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The Old Mobile Phone

The world’s first cell phone call was made on April 3, 1973, when Martin Cooper, a senior engineer at Motorola, called a rival telecommunications company and informed them that he was talking on a cell phone. The phone Cooper was using, if it could be called that, weighed 1.1 kg and measured 228.6x127x44.4 mm. With this prototype device, it has 30 minutes of talk time and takes about 10 hours to charge.

In the early days of cell phones, they were not designed with consumers in mind. You needed a couple of thousand dollars to get one, and even then the performance was not excellent. Back then, cell phones were designed with people like Gordon Gecko in mind – businessmen who drove big boats and flew Concord. It’s not your average person.

From the menhir-type “brick phones” of the 1980s to the iconic Nokia phones, these are some of the phones that pushed the boundaries of what was possible and paved the way for today’s smart phones. Below is a list of the most iconic phones that spearheaded the evolution to the phones we have today.

1985: Motorola Dynatac 8000X

Known in the industry as “the brick” and visible in many scenes of the 1987 Wall Street movie, the Motorola Dynatac 800X was the first handheld cell phone and announced aloud the beginning of a new era.

1992: Nokia 1011

The world’s first mass-production phone to use the new GSM digital standard, the Nokia 1011 was “available in any color, as long as it’s black. The specifications included a monochrome LCD display, extendable antenna and a memory capable of storing 99 phone numbers.

1996: Motorola StarTAC

The most expensive and desirable phone on the market at the time of its launch, the StarTac debuted with a shell design and was the lightest and smallest phone on the market. It was also the first phone to be openly marketed as a luxury item.

1997: The Hagenuk GlobalHandy

This small, little known, German-made phone was the first phone that had no visible external antenna.

1998: Siemens S10

The first color screen phone, the Siemens S10 was a reference device by any criteria. Although its uninspiring design and small 97 x 54 pixel screen failed to set the world on fire, it more than deserves a place in the annals of cell phone history.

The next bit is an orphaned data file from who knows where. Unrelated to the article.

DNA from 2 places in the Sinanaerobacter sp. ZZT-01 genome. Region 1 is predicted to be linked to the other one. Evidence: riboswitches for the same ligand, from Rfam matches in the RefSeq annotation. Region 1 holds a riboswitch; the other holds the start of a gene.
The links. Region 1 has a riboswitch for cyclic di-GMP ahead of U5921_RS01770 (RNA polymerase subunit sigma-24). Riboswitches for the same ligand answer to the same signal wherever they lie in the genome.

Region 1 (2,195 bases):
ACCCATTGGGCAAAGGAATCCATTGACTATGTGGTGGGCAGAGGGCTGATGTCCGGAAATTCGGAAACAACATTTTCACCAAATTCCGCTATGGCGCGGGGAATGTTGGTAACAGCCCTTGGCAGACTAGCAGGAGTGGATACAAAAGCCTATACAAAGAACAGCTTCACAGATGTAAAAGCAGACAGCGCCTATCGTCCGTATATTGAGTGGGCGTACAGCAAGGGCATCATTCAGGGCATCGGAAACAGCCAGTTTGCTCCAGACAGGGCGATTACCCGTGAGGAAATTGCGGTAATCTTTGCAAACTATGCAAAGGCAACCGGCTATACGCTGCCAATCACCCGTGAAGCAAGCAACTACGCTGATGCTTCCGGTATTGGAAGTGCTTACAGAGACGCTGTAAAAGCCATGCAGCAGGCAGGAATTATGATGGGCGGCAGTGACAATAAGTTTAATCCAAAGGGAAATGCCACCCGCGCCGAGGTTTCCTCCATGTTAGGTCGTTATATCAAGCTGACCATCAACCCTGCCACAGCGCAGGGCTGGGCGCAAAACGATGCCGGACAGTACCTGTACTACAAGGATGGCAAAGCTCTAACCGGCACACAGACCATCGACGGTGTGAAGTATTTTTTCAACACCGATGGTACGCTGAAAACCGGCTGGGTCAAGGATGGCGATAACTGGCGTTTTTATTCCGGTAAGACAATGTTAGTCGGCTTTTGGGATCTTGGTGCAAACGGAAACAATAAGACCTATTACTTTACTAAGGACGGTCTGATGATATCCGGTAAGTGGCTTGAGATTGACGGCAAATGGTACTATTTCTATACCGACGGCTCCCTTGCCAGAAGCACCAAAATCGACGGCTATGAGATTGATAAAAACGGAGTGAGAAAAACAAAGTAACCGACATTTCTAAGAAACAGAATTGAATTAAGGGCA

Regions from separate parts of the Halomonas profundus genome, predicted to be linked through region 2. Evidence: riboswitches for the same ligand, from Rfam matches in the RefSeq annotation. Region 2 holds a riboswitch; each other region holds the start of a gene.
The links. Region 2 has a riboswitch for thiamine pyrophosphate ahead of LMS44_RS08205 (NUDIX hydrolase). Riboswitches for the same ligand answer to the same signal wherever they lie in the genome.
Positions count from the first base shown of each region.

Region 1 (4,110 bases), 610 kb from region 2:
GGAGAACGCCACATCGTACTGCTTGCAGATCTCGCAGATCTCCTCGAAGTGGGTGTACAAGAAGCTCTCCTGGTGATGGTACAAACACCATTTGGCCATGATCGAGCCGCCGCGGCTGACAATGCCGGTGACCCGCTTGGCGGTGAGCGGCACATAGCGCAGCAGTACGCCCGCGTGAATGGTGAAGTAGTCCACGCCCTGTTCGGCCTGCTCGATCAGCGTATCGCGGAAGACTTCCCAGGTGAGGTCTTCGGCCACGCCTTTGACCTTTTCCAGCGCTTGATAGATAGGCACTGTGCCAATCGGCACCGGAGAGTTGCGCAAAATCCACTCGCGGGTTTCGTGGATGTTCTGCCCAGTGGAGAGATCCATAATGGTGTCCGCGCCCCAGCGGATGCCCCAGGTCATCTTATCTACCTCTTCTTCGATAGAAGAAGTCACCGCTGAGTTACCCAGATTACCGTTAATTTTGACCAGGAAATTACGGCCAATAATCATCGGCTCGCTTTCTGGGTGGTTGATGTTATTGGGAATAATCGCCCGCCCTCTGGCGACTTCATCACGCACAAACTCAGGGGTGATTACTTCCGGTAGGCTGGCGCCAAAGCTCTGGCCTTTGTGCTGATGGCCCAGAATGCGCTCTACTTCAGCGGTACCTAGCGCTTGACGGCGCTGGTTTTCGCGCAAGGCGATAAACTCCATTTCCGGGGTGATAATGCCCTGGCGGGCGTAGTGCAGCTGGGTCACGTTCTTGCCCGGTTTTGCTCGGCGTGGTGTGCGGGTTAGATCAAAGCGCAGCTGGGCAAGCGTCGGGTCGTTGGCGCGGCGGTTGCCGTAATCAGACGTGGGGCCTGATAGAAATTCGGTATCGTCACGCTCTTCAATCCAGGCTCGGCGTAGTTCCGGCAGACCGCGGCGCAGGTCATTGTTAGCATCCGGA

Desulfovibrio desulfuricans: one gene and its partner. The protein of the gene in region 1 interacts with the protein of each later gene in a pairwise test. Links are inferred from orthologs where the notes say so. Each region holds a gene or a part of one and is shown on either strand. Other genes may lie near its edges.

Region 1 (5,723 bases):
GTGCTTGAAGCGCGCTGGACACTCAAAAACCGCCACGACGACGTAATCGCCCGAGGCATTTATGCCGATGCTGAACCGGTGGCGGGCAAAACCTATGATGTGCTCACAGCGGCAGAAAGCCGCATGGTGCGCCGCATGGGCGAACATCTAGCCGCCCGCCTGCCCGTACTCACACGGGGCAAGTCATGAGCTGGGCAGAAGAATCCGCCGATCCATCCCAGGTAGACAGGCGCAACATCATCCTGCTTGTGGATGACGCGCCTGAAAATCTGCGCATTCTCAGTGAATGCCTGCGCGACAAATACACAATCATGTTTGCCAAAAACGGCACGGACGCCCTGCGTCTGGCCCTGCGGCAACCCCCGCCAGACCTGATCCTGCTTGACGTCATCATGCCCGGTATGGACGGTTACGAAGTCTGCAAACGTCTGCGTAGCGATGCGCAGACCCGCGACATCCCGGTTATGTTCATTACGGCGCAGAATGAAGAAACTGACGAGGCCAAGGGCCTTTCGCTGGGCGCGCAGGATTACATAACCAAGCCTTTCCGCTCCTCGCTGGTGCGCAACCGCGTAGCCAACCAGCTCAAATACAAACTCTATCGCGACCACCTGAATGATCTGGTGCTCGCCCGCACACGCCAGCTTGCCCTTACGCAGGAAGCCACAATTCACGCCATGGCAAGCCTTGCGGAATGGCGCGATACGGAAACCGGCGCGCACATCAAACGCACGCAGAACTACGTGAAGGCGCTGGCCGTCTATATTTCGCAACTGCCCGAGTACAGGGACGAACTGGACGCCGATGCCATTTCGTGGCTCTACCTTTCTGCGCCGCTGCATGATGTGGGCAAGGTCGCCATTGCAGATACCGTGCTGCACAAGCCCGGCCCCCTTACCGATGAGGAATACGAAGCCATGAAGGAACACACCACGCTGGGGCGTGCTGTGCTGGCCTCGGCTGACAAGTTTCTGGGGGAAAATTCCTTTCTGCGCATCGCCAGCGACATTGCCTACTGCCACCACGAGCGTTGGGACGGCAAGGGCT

1998: Nokia 5110

Sponsor of the London Fashion Week in 1999, it was an instant success and launched the fashion of personalizing your phone.

1999: Nokia 7110

Another novelty for the Finnish phone manufacturer, the 7110 was the first phone with a WAP browser. This meant that it was capable of browsing the Internet. Or at least an incredibly slow, stripped-down version that was of little use to most people. But for all that, it was a big step toward the multi-functionality that is at the heart of today’s smart phones.

1999: Motorola Timeport

This was the first tri-band GSM phone, which means it worked everywhere in the world. A must have for the self-proclaimed citizens of the world. And the hordes of Gen X-ers heading to Asia on the backpacker trail. As was the fashion at the time.

2000: Nokia 9210 Communicator

The first serious attempt at a cell phone with Internet access, the communicator was ahead of its time. It weighed about 400g, so it was no one’s idea of a pocketbook. But on the plus side, it had 8 MB of storage and a full keyboard, you could use it as a personal organizer, as well as a web browser and email support.

2000: Sharp J-SH04

Considered the first commercially available camera phone, Sharp’s effort was only sold in Japan and had a camera resolution of 0.11MP. “Blurrycam”.

2000: Nokia 3310

Legendarily resilient, 3310 was the phone that launched a thousand memes. And with 126 million units shipped, it stands as one of the best-selling phones of all time. The battery lasted for days and was lightweight and truly pocket-sized at only 133g. It also introduced the Snake game, customizable ringtones and a silent ‘vibrate’ mode.

2003: Nokia 1100

The Nokia 1100 was launched as a basic phone for countries in the developing world in 2003. The best part of a decade and a half and a smartphone boom later, it is still the best-selling cell phone of all time.

2004: Motorola Razr V3

The last great folding phone, the Razr was incredibly thin at only 14mm. Unusually for the moment, it also had an aluminum casing that seemed painfully slippery. Ironically, the overwhelming success of the Razr was probably the main cause of Motorola’s downfall.

In hindsight, it is clear that over-reliance on the U.S. phone manufacturer in this successful and iconic series caused the company to fall behind by not innovating and competing with the soon-to-be-arrived large-screen phones from LG and Samsung.

2003: Blackberry 6210

The first true Blackberry phone, which integrated a phone with fully functional email, web browsing and the much loved Blackberry Messenger.

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